Three Rivers Community Plan Update


In the spring of 1968, the Tulare County Board of Supervisors initiated the process for the first Three Rivers community plan. It was approved and ratified 12 years later, in 1980. To be relevant, community plans should be revised and updated every 20 years.

Right on schedule, just before the turn of the 21st century, a volunteer community group began working with County of Tulare planners to provide scoping and vision for a new community plan. But today, on the cusp of 2016, Three Rivers is still under the planning umbrella of the 1980 plan.

1980 Community Plan— That plan, interestingly, is testimony to the saying, “The more things change, the more they stay the same.” Back then, during the public scoping — the first ever of this type to be implemented in Tulare County — it was determined that the reasons residents chose to live in Three Rivers were (1) small, quiet community; (2) scenic beauty; and (3) people. 

The top four most disliked features were (1) infiltration by outsiders (think present-day river-access, trash, and vandalism issues); (2) local dissension (described as “the many differences of opinion expressed by local residents”); (3) poor selection of commercial goods; and (4) poor public facilities.

Also when queried during the 1970s scoping, residents were 42 percent for incorporation and 58 percent against, with 78 percent of respondents saying they did not think Three Rivers had the necessary tax base to provide the required services that incorporation would require.

In summary, the 1970 “Three Rivers Area Community Attitude Survey Report” concluded, “the majority of people would prefer the following local policies be effectuated…” 

(1) Discouragement of intense residential development; 

(2) Encouragement of recreational areas and preservation of the natural landscape and open spaces; 

(3) Encouragement of limited retail commercial facilities along proposed freeway routes (the development of a ski resort in Mineral King was proposed); 

(4) Encourage the retention of an airport in the Three Rivers area (the Three Rivers Airport was closed a few years after this study was completed due to new FAA regulations); and

(5) Discourage incorporation even if Three Rivers could generate a sufficient tax base to provide adequate city services.

21st century Community Plan— When finalized, the Three Rivers Community Plan will indicate specific land uses, significant natural and cultural resources, and circulation systems that have been determined as necessary to meet community needs. This plan will be the product of direct citizen involvement. Over the past two years of meetings, there has been a small, yet committed core group of attendees providing feedback on the plan development.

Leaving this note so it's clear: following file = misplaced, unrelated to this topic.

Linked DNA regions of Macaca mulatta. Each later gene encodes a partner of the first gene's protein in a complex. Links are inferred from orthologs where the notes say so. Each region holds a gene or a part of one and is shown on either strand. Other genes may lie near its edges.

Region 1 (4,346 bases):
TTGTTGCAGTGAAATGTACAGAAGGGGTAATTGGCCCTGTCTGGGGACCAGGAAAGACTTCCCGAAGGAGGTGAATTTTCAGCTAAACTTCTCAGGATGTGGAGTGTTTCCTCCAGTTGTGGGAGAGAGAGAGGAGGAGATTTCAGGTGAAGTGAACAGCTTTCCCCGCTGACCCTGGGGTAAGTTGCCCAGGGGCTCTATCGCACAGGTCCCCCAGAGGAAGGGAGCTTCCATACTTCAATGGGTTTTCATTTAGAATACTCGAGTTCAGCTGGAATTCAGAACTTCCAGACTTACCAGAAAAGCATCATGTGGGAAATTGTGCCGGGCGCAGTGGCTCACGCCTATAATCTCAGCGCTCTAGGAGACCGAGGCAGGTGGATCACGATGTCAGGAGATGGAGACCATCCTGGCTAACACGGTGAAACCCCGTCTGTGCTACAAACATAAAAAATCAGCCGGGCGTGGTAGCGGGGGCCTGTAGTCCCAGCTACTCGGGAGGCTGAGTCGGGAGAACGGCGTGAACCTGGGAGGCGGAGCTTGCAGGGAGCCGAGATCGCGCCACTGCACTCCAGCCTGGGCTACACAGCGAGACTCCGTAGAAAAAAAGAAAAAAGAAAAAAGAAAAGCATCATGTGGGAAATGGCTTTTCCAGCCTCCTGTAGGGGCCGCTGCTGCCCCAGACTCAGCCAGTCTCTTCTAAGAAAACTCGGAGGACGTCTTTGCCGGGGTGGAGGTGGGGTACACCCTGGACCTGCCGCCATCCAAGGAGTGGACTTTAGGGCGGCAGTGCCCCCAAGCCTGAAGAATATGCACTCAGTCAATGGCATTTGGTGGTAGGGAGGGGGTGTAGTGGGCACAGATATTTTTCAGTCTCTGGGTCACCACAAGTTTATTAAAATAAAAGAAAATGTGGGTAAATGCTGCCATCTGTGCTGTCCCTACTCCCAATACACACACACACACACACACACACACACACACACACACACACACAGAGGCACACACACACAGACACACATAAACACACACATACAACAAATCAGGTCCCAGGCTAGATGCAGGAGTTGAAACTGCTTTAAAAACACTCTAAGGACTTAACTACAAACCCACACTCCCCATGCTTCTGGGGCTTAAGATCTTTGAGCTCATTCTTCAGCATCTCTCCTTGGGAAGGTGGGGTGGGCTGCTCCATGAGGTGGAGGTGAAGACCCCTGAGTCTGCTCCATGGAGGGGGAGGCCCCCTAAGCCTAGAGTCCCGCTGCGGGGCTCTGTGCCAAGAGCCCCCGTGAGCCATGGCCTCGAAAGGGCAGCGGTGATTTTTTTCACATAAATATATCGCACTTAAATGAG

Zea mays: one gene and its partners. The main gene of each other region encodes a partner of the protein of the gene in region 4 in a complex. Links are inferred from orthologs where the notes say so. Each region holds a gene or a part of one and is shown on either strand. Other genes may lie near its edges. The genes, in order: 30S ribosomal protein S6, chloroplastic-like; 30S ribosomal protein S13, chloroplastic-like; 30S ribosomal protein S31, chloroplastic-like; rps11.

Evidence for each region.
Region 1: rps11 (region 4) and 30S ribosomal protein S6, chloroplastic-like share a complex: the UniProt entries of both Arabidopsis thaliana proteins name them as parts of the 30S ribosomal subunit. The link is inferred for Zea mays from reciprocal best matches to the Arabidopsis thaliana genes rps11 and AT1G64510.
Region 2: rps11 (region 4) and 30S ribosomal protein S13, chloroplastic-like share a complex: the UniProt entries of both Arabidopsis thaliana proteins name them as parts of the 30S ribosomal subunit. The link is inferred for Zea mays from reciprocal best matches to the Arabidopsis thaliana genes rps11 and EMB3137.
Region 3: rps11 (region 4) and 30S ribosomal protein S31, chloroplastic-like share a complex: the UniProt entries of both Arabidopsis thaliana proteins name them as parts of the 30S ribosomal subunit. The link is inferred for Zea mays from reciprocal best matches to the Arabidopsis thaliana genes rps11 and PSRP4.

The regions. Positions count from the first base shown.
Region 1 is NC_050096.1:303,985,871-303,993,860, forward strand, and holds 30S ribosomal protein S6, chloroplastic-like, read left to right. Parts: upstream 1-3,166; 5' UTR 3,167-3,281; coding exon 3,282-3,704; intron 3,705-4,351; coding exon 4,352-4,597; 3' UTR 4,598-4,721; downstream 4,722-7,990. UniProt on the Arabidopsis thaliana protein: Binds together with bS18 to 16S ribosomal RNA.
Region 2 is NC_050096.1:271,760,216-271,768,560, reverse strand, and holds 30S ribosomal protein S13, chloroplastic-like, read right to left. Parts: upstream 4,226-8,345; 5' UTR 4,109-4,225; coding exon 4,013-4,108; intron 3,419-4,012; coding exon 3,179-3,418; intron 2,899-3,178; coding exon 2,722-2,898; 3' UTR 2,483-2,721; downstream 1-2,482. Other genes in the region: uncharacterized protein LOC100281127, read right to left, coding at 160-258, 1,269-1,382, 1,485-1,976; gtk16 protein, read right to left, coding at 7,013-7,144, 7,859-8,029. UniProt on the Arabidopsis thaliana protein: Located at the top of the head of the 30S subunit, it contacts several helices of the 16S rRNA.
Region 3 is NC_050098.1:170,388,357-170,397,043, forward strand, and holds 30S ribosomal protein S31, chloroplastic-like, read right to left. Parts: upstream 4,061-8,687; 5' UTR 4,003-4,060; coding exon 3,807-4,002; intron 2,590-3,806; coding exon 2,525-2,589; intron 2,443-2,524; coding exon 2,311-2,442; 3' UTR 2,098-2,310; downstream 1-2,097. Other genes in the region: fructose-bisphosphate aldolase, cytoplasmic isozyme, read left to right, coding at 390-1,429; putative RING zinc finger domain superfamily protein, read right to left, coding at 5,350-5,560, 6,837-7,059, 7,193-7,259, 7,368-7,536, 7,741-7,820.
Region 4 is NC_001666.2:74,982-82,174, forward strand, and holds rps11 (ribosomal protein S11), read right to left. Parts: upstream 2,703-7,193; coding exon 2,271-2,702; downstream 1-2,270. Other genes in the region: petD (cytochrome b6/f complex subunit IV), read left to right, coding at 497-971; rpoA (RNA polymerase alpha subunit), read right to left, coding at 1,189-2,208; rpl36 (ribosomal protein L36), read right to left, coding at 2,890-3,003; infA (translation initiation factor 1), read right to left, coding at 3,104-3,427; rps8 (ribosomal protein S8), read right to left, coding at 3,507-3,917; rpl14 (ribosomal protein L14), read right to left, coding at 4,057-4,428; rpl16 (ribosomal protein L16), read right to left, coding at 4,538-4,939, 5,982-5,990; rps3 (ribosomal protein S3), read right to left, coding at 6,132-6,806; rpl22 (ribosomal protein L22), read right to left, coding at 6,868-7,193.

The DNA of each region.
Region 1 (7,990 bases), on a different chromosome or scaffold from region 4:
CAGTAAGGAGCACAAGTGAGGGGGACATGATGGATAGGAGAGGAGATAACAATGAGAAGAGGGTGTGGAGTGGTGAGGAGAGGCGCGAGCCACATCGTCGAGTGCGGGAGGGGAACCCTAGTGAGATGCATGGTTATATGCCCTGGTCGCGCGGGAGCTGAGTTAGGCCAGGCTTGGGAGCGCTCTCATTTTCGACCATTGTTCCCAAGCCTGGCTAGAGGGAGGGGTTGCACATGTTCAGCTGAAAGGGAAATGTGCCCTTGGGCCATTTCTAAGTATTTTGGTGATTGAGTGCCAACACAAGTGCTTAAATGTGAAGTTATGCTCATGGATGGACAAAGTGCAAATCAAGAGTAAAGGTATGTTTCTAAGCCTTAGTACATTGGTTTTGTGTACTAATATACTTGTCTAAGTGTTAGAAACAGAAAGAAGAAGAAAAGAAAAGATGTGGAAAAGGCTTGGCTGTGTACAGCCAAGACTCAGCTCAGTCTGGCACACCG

Final five months— Today, 47 years after the first community plan began its scoping and survey sessions, and more than 15 years after work began on the present community plan, Three Rivers is in the home stretch. County planners have been spearheading meetings on a monthly basis since February 2014.

“We’re getting impatient,” said Allen Ishida, District One supervisor, at the November community plan meeting.

County of Tulare planners will meet in Three Rivers for just five more months. During each meeting, a specific planning topic will be addressed. 

“Your community plan is a land-use plan,” explained Supervisor Ishida. “What kind of development do you want to see?”

County planners say that all comments received from community members will be considered when drafting the Three Rivers Community Plan Update. 

Here are the dates and topics for the final Community Plan meetings:

Monday, December 14—  Land-Use Plan Update; Transportation and Circulation Plan Update. This month’s discussion will include proposals such as a town center and community park.

Monday January 11— Flooding (FEMA/zoning); Emergency Preparedness and Access.

Monday, February 8— Development on Slopes; Development Standards.

Monday, March 14— Noise; Water Quality and Quantity.

Monday, April 11— California Environmental Quality Act-Appendix G Considerations (environmental impacts checklist and required reports).

All research materials and planning documents may be viewed at

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